3) It should by now be beyond doubt that Putin cannot be trusted and there is little point negotiating with him.
4) I suggest that Putin’s disastrous Ukraine adventure will have the exact opposite effect of encouraging others to “have a go”. They way it’s going, he may well end up losing everything in Ukraine, plus the illegal occupation of Transnistria. It’s time to clear up all the “frozen conflicts” deliberately created by the Soviet Union/Russia once and for all. The Russian empire is over. Whether Putin, you or I like it or not.
5) Russia’s Potemkin military has now been exposed for what it is. Good luck to anyone else going up against Western weapons and intelligence. They’ll certainly need it.

martin logan
martin logan
1 month ago
Reply to  Aaron James

But the reality is: we have gone to war with Russia.
And, sadly for you, we have destroyed the Russian army. Much more significant, however, the “mogilizatsia” has zero chance of changing the war’s course. Luhansk will fall and then Donetsk. Kherson may actually be last, since it is already an isolated “kettle.”
Putin might have opened negotiations two months ago, and kept some of what he’s taken.
Now he will lose everything.
The real question now is whether Russia survives this.

Emre 0
Emre 0
2 months ago
Reply to  Peter B

When you say things like this, are you actually aware of a plan or thought about Russia’s threats to use nuclear weapons, or is it another chapter of gung ho “we’ll invade Iraq and all will be fine” type of strategic thinking?

Billy Bob
Billy Bob
2 months ago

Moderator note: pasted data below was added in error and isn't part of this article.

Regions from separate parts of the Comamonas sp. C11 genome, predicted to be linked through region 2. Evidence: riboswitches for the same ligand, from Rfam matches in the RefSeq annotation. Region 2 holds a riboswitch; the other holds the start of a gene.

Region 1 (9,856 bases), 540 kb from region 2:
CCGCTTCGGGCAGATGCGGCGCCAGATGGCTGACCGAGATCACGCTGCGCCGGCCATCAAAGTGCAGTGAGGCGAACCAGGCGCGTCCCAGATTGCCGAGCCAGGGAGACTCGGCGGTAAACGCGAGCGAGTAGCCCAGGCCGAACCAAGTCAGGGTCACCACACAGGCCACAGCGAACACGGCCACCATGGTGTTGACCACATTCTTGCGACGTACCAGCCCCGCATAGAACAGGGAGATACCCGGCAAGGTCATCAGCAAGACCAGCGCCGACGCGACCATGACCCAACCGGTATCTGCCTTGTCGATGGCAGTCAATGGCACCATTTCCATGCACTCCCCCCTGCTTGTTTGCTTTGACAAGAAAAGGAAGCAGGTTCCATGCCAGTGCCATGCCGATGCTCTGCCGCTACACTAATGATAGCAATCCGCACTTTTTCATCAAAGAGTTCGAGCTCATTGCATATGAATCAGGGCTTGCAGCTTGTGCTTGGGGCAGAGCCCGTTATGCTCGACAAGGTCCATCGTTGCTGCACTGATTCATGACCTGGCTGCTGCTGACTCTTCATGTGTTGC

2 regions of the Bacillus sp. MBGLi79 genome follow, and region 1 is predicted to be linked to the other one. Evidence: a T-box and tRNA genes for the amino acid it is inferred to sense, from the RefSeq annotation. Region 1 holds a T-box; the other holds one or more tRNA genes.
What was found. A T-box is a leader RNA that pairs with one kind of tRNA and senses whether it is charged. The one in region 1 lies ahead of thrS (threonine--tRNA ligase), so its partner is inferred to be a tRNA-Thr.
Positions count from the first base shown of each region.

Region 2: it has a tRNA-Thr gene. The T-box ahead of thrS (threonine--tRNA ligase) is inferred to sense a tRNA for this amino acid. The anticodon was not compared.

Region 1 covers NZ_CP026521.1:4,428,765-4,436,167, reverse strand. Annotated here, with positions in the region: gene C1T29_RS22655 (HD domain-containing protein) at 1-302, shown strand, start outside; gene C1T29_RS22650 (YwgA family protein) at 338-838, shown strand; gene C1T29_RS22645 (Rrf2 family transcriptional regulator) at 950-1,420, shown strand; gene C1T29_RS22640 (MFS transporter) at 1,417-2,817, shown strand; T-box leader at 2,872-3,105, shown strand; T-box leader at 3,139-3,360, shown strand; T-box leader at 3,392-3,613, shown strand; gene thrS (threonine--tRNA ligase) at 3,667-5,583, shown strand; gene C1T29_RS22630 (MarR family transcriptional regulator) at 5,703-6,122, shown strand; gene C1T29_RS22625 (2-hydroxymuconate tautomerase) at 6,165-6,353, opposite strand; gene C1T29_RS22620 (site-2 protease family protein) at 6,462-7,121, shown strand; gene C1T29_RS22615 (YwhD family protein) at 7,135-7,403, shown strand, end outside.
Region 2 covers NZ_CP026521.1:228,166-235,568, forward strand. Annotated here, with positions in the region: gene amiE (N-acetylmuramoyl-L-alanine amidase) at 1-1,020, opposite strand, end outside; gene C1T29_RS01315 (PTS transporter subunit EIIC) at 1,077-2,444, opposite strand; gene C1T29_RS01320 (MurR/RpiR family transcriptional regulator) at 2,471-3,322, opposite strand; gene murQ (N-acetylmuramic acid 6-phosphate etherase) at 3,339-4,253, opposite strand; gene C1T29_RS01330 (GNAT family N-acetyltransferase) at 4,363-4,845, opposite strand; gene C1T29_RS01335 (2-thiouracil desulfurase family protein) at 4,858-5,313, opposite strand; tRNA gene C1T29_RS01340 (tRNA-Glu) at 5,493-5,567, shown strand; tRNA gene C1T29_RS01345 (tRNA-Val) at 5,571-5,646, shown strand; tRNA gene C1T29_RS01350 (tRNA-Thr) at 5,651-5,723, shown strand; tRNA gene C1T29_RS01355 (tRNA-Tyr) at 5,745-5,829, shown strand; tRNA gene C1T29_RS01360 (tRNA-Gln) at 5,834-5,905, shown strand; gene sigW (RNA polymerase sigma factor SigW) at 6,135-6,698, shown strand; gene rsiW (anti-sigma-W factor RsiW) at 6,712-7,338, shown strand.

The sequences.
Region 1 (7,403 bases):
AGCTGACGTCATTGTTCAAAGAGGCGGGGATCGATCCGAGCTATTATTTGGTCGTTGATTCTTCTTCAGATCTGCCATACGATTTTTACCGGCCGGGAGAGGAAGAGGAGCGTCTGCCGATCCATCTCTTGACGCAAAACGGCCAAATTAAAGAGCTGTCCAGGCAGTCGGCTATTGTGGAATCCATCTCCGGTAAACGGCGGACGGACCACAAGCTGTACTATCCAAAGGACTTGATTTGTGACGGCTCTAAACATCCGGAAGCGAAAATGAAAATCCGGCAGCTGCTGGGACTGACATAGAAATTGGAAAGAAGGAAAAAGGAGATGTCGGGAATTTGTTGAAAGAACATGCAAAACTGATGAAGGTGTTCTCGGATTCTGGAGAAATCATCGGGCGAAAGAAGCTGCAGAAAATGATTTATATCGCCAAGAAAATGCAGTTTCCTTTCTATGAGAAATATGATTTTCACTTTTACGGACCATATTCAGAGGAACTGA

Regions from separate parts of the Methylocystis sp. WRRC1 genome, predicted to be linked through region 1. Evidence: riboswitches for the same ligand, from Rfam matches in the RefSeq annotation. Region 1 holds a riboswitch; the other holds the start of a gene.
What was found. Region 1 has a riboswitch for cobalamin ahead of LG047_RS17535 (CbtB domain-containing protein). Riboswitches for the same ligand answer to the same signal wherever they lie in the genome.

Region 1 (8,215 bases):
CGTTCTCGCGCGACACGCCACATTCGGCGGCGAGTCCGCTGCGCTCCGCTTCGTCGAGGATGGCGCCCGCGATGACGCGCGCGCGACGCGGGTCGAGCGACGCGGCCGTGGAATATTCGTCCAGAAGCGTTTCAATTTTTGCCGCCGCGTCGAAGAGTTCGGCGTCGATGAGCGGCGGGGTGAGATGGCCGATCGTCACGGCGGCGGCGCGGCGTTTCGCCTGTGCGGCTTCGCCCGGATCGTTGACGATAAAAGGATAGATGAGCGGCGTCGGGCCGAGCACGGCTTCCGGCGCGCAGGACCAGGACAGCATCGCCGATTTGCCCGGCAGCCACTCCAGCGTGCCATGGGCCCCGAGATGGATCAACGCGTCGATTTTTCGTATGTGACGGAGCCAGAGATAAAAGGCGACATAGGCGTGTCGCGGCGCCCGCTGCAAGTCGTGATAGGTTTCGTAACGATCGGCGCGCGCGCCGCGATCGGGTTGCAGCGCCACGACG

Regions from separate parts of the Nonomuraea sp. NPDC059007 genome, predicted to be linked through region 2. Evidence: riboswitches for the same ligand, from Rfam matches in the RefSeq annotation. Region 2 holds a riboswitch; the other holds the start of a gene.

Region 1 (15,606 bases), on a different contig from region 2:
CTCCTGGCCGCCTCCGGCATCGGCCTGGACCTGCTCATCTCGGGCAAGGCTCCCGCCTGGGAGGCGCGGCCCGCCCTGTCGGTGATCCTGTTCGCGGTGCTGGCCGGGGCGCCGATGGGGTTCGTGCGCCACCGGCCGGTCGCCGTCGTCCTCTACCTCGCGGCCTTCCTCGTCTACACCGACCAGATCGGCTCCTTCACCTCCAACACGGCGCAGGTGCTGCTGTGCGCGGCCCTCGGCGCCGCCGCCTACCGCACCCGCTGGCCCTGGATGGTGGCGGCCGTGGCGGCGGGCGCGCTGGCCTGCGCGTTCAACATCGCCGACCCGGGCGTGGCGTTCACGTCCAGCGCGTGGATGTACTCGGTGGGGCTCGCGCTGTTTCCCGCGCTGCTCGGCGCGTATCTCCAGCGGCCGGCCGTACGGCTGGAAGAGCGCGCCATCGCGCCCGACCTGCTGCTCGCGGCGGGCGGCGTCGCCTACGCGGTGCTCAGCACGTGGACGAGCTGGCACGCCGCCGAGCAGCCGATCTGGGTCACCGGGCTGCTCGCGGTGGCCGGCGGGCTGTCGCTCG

Reply to  Emre 0

So Russia should be able to do as it pleases? Does that logic also apply to the UK? Can they recreate the empire and threaten to nuke any country that refuses?
Whilst Russias threats have to be taken seriously, they also can’t be seen to be giving in to Russia just because they’ve made them, otherwise the same thing will keep happening again and again. Russia need to know that any use of nuclear weapons will result in a catastrophic response, the whole point of mutually assured destruction.
I don’t want to see any nuclear weapons used, but if Russia uses one because it’s losing territory that didn’t belong to it to begin with then the blame lies with the Kremlin and nobody else

Emre 0
Emre 0
1 month ago
Reply to  Billy Bob

It’s not the American intention that worries me here, it is the incompetence – in particular the incompetence to understand other cultures, which happened again and again in the last few decades across the globe. In this case it is the Russian culture, and given we’re looking at a MAD scenario, this is a much bigger problem and danger.

martin logan
martin logan
1 month ago
Reply to  Emre 0

One minute the US is the evil genius that so understands foreign cultures that it engineers uprisings everywhere.
The next, it is a fumbling idiot that can’t do anything right.
Please get your story straight…
But this is also exactly the way most Russians see reality. They are worse at understanding other cultures than almost any people–Ukraine’s most of all.
Russians just assumed that Ukraine would welcome them, and that Europeans were so soft that they would immediately acquiesce to the big, bold Russian army.
Indeed, Putin still reflects the old Soviet view that Russia is somehow leading a third world uprising against “neo-neo-colonialism.”
Russia’s current leadership is very poorly educated, and, like Putin, have almost no real experience in dealing with other cultures. So, for the most part they’ve just dusted off old Soviet cliches and continued.
Spying and invasion are their only skills. So they have to continue their old Soviet games–even when they don’t believe a word of Marx or Lenin.

Peter B
Peter B
1 month ago
Reply to  martin logan